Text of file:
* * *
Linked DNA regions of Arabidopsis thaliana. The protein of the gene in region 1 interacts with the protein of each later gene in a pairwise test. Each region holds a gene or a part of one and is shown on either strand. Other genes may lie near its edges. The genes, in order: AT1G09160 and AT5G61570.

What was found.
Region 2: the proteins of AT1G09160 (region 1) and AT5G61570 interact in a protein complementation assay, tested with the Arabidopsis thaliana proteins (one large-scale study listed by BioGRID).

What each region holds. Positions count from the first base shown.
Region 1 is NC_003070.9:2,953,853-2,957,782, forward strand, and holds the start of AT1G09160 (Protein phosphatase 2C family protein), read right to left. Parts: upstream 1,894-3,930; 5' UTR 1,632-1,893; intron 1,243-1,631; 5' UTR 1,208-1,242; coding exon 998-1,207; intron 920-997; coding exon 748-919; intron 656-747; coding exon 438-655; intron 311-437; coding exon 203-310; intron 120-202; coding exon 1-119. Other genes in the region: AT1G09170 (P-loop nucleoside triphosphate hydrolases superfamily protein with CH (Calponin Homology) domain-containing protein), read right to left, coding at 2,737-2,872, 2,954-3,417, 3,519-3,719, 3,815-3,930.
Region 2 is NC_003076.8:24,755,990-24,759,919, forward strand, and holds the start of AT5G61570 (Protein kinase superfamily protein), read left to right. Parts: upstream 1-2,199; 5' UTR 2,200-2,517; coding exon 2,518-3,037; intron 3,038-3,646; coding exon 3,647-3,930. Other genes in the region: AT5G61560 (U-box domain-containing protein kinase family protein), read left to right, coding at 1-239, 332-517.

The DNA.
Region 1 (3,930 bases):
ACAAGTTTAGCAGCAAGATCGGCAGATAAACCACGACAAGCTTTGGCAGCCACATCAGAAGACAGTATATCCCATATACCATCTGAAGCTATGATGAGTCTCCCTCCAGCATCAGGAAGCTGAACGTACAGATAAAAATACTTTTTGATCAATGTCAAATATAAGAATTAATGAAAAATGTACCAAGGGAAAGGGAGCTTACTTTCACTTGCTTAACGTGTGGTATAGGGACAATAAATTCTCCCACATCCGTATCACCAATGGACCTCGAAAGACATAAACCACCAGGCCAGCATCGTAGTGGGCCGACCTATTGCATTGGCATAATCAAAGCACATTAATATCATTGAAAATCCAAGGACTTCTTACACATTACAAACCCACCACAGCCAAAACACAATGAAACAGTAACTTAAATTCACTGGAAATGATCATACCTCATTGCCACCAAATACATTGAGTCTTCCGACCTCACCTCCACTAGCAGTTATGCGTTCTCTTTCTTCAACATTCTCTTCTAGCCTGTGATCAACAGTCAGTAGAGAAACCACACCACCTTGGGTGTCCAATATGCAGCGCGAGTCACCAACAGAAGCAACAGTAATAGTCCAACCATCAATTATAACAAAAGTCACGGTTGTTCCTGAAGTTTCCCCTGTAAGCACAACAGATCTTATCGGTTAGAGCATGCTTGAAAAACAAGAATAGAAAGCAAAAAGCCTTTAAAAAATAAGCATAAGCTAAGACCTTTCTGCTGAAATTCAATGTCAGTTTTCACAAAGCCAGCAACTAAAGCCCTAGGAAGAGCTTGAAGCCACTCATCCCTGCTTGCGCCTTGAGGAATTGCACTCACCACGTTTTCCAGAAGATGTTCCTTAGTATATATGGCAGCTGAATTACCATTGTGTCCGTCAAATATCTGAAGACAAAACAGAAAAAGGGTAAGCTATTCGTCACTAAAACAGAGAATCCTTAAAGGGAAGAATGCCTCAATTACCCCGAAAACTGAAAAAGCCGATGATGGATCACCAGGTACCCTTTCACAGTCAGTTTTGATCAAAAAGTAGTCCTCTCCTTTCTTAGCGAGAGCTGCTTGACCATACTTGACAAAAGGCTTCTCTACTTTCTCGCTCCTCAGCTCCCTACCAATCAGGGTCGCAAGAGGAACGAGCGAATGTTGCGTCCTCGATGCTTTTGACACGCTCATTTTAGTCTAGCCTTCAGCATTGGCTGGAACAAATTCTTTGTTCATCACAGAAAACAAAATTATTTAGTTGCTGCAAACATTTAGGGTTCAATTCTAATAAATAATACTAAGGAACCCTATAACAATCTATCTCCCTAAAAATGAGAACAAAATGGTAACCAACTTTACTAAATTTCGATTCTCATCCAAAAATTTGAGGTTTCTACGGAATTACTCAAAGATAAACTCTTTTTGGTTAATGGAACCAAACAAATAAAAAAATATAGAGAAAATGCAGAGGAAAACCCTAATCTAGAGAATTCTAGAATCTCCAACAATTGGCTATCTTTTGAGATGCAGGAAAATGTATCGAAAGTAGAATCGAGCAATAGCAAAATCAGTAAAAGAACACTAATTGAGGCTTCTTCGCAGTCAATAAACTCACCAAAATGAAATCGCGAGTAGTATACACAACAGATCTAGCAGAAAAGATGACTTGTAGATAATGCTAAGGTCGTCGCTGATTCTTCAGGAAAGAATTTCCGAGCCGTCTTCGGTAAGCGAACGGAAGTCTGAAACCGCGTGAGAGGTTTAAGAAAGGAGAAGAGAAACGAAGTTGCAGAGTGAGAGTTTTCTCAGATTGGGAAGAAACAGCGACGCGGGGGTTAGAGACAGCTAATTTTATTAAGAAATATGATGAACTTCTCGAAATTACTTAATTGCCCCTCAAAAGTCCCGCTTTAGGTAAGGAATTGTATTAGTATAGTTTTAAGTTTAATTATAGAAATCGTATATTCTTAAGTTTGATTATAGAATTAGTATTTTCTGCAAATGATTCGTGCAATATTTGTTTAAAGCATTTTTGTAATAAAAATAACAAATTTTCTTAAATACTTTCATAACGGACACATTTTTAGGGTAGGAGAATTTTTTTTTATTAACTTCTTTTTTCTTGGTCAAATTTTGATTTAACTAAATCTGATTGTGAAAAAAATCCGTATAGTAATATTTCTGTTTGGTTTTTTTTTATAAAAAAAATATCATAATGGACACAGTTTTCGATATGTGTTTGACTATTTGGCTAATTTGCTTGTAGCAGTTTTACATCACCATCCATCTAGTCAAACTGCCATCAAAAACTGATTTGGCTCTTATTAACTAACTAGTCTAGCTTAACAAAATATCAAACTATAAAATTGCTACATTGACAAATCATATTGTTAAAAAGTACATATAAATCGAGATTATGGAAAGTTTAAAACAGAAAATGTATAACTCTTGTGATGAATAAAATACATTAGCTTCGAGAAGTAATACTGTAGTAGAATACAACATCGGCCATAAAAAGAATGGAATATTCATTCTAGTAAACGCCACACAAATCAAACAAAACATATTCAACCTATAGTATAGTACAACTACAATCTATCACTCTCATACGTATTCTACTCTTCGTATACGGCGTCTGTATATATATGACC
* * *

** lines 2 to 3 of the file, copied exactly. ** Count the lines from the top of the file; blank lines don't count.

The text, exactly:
What was found.
Region 2: the proteins of AT1G09160 (region 1) and AT5G61570 interact in a protein complementation assay, tested with the Arabidopsis thaliana proteins (one large-scale study listed by BioGRID).